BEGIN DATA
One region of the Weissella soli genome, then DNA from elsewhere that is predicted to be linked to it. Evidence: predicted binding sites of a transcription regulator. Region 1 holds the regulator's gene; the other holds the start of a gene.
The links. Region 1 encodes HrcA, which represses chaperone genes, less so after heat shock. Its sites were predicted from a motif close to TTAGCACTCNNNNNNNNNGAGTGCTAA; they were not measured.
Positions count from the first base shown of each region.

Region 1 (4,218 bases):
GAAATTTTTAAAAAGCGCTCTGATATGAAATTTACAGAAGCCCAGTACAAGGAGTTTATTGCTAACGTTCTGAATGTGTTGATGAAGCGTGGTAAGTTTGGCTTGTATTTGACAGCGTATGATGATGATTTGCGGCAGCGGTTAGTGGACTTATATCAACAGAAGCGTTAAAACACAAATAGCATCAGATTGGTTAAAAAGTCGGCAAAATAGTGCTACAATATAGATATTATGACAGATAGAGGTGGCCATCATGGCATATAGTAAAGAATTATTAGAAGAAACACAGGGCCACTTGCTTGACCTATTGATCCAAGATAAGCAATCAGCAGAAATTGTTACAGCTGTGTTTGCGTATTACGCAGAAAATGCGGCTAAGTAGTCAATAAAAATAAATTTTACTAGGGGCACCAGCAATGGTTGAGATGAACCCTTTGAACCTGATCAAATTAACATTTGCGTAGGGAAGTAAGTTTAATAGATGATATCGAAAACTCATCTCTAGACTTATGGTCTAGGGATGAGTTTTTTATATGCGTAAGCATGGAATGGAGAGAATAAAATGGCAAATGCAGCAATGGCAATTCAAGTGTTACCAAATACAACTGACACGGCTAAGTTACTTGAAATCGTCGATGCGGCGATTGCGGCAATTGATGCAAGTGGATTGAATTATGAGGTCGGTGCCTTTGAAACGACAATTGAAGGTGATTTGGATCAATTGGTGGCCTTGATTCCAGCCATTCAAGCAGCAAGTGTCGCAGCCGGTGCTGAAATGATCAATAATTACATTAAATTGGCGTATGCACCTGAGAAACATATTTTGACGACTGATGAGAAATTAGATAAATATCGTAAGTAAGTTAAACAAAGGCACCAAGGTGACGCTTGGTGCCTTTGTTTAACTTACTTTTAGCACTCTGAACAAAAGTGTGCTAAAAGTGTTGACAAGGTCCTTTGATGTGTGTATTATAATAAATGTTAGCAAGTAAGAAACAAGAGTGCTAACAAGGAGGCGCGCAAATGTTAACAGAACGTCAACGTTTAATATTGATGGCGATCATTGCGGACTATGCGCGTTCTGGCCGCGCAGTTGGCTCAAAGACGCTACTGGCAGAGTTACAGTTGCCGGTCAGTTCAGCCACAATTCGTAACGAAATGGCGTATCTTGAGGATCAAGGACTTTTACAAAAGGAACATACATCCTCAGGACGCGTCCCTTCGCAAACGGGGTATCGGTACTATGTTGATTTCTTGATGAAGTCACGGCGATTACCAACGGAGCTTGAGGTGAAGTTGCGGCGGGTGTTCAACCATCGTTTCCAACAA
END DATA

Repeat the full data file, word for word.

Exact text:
One region of the Weissella soli genome, then DNA from elsewhere that is predicted to be linked to it. Evidence: predicted binding sites of a transcription regulator. Region 1 holds the regulator's gene; the other holds the start of a gene.
The links. Region 1 encodes HrcA, which represses chaperone genes, less so after heat shock. Its sites were predicted from a motif close to TTAGCACTCNNNNNNNNNGAGTGCTAA; they were not measured.
Positions count from the first base shown of each region.

Region 1 (4,218 bases):
GAAATTTTTAAAAAGCGCTCTGATATGAAATTTACAGAAGCCCAGTACAAGGAGTTTATTGCTAACGTTCTGAATGTGTTGATGAAGCGTGGTAAGTTTGGCTTGTATTTGACAGCGTATGATGATGATTTGCGGCAGCGGTTAGTGGACTTATATCAACAGAAGCGTTAAAACACAAATAGCATCAGATTGGTTAAAAAGTCGGCAAAATAGTGCTACAATATAGATATTATGACAGATAGAGGTGGCCATCATGGCATATAGTAAAGAATTATTAGAAGAAACACAGGGCCACTTGCTTGACCTATTGATCCAAGATAAGCAATCAGCAGAAATTGTTACAGCTGTGTTTGCGTATTACGCAGAAAATGCGGCTAAGTAGTCAATAAAAATAAATTTTACTAGGGGCACCAGCAATGGTTGAGATGAACCCTTTGAACCTGATCAAATTAACATTTGCGTAGGGAAGTAAGTTTAATAGATGATATCGAAAACTCATCTCTAGACTTATGGTCTAGGGATGAGTTTTTTATATGCGTAAGCATGGAATGGAGAGAATAAAATGGCAAATGCAGCAATGGCAATTCAAGTGTTACCAAATACAACTGACACGGCTAAGTTACTTGAAATCGTCGATGCGGCGATTGCGGCAATTGATGCAAGTGGATTGAATTATGAGGTCGGTGCCTTTGAAACGACAATTGAAGGTGATTTGGATCAATTGGTGGCCTTGATTCCAGCCATTCAAGCAGCAAGTGTCGCAGCCGGTGCTGAAATGATCAATAATTACATTAAATTGGCGTATGCACCTGAGAAACATATTTTGACGACTGATGAGAAATTAGATAAATATCGTAAGTAAGTTAAACAAAGGCACCAAGGTGACGCTTGGTGCCTTTGTTTAACTTACTTTTAGCACTCTGAACAAAAGTGTGCTAAAAGTGTTGACAAGGTCCTTTGATGTGTGTATTATAATAAATGTTAGCAAGTAAGAAACAAGAGTGCTAACAAGGAGGCGCGCAAATGTTAACAGAACGTCAACGTTTAATATTGATGGCGATCATTGCGGACTATGCGCGTTCTGGCCGCGCAGTTGGCTCAAAGACGCTACTGGCAGAGTTACAGTTGCCGGTCAGTTCAGCCACAATTCGTAACGAAATGGCGTATCTTGAGGATCAAGGACTTTTACAAAAGGAACATACATCCTCAGGACGCGTCCCTTCGCAAACGGGGTATCGGTACTATGTTGATTTCTTGATGAAGTCACGGCGATTACCAACGGAGCTTGAGGTGAAGTTGCGGCGGGTGTTCAACCATCGTTTCCAACAA